H, my sonWith the growing pressure to reduce the number of specialist cardiac teams operating in the UK, I decided it was time to open up an old wound and share my story, so those people making decisions at arm’s length, might take a different view and alter their strategy.

I also hope my story, with extracts from my diary will give others faith and hope if they are faced with a similar journey through hell and back that I endured in 2003.

Anger and guilt: a volatile combination, the former often resulting in aggression the latter in self-flagellation; so together they can be an explosive mix.

Fortunately for me, and everyone else, I vented my fury on the clothes horse. It was the first thing I came across as I made my way through the house in an effort to escape the news I had just been given by Great Ormond Street Hospital.

But there was no escape for me, my husband and more importantly, my son. His condition was critical and they had organised immediate hospital admission.

The clothes horse was trashed. The date was 26 March 2003, 46 days before my son’s 3rd birthday and 1 day after I had become angry with him for not wanting to go swimming.
The day I was told my son had a serious heart condition:
partial atrioventricular septal defect (AVSD)
cor triatrium
dysplastic left atrial valve
streptococci pneumonia

“The only way I can deal with this is to forget it, pretend the doctor didn’t say it, just keep pretending …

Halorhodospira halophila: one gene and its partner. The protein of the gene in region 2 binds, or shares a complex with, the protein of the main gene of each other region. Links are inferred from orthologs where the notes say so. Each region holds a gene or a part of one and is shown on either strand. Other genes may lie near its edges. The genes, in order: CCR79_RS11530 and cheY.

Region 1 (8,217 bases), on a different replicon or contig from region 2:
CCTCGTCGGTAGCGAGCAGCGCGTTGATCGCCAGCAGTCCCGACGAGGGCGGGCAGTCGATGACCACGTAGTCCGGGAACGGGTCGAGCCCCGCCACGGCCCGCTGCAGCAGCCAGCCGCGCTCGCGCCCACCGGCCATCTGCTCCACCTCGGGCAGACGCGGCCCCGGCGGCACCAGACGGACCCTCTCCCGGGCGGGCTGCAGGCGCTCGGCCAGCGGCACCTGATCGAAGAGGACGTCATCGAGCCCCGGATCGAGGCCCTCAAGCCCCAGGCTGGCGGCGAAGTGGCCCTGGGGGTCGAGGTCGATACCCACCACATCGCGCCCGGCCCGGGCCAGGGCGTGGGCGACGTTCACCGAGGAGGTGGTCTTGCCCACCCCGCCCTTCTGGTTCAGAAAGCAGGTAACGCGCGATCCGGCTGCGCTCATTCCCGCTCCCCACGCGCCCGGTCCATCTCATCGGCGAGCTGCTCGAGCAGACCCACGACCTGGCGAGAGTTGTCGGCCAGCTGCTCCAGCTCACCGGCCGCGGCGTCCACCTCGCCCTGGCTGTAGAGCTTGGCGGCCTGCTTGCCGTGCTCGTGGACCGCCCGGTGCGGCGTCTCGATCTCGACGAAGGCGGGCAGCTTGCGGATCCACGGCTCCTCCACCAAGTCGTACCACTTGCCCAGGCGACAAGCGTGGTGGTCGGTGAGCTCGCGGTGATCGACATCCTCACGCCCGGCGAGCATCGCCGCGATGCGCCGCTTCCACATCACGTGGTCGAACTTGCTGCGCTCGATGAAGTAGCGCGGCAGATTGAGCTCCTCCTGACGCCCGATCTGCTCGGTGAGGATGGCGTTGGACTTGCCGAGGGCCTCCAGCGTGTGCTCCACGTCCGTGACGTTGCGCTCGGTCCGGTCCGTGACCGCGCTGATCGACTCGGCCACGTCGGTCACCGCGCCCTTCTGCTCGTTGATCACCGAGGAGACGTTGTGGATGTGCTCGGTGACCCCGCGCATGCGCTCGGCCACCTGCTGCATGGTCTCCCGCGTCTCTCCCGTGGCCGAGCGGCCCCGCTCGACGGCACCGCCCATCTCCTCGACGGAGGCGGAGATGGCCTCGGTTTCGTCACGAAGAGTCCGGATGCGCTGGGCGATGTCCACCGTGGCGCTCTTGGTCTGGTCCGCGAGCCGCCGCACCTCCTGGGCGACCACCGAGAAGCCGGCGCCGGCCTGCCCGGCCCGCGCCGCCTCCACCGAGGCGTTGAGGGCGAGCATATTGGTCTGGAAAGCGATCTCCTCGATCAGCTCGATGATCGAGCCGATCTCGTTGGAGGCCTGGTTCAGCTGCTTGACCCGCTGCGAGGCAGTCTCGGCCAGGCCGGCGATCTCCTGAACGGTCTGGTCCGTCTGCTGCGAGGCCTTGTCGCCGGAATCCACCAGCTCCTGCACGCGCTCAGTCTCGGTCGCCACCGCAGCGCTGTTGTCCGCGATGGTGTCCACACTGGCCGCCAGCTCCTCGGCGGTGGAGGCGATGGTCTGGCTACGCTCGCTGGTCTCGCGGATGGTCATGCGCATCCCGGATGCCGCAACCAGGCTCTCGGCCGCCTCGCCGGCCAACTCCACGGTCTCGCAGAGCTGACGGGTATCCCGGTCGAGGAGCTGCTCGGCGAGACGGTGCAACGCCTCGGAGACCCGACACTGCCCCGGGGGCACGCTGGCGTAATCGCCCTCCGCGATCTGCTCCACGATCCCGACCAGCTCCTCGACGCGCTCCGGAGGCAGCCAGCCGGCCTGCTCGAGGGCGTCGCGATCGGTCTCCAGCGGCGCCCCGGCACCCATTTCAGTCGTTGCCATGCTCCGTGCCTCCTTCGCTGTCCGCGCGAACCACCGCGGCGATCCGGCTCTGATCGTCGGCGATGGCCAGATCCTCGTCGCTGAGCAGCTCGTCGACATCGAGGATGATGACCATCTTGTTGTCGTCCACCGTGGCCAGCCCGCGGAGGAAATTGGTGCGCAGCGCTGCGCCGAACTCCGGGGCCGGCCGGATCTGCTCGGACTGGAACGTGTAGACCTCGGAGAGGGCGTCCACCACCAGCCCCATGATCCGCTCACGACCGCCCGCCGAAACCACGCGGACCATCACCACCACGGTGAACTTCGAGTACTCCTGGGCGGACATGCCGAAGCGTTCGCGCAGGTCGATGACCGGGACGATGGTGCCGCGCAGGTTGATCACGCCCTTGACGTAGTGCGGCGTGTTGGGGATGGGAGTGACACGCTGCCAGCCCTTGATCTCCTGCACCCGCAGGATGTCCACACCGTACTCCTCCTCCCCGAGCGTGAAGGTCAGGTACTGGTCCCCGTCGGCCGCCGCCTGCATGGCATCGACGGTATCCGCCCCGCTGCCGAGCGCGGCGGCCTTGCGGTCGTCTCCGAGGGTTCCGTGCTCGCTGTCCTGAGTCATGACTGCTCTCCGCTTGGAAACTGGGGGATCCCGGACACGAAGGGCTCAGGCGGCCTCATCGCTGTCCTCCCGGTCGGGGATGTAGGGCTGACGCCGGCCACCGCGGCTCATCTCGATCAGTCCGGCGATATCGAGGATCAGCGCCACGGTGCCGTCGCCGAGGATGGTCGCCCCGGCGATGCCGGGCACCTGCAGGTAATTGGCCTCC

I feel so guilty forcing him to do things like swimming”

Dates, days, hours and minutes would, over the next few weeks, be an essential element of my and my son’s everyday life.

  • 27 March Great Ormond Street Hospital for tests
  • 28 March 2pm Arrived at GOSH
  • 29 March More tests

“It’s weird. I feel like I’ve put myself into some kind of automaton world, somewhere that
is reached when you have to function outside normality …”

  • 31 March 8.30 Gowned up and prepped for the operation

“I told him the nice people were going to make him better today”.

10.45 We are told the op is cancelled because they found an infection in his blood test.

  • 2 April Operation day. H still has the infection but the surgeons decide the risk of delay was higher than the infection risk
    11.45 The procedure starts
    Have you ever said goodbye to your child as they wheel them into theatre?
    6pm The op is finally over
    The team tell us what happened and that H still has a long way to go, in other words, they are preparing us for the worst.
  • 3 April 4.30am We are woken and asked to return to the hospital. We fear the worst has happened. The surgeon tells us:
    “His heart has taken such a hammering during the operation, it was just too tired”
    His tiny heart was not coping so they had to put him onto the Extra Corporeal Membrane Oxygenation or ECMO machine
  • 4 April His blood was not clotting correctly and they gave him a brain scan
    The pacemaker was removed and the paralysing drugs reduced
  • 5 April “I’m so excited!”
    11.25am “His hand and mouth moved”
    9.45pm “His hand was literally waving in the air and he opened his eyes! Amazing!”
    “There’s a guy here, about 60 I’d say, his son is in the next bed in a worse condition than H and has been moved from one hospital to another awaiting a heart transplant”
  • 6 April The ECMO machine is removed

“It’s like having a new child develop in front of you. I so want to talk to him and he to me”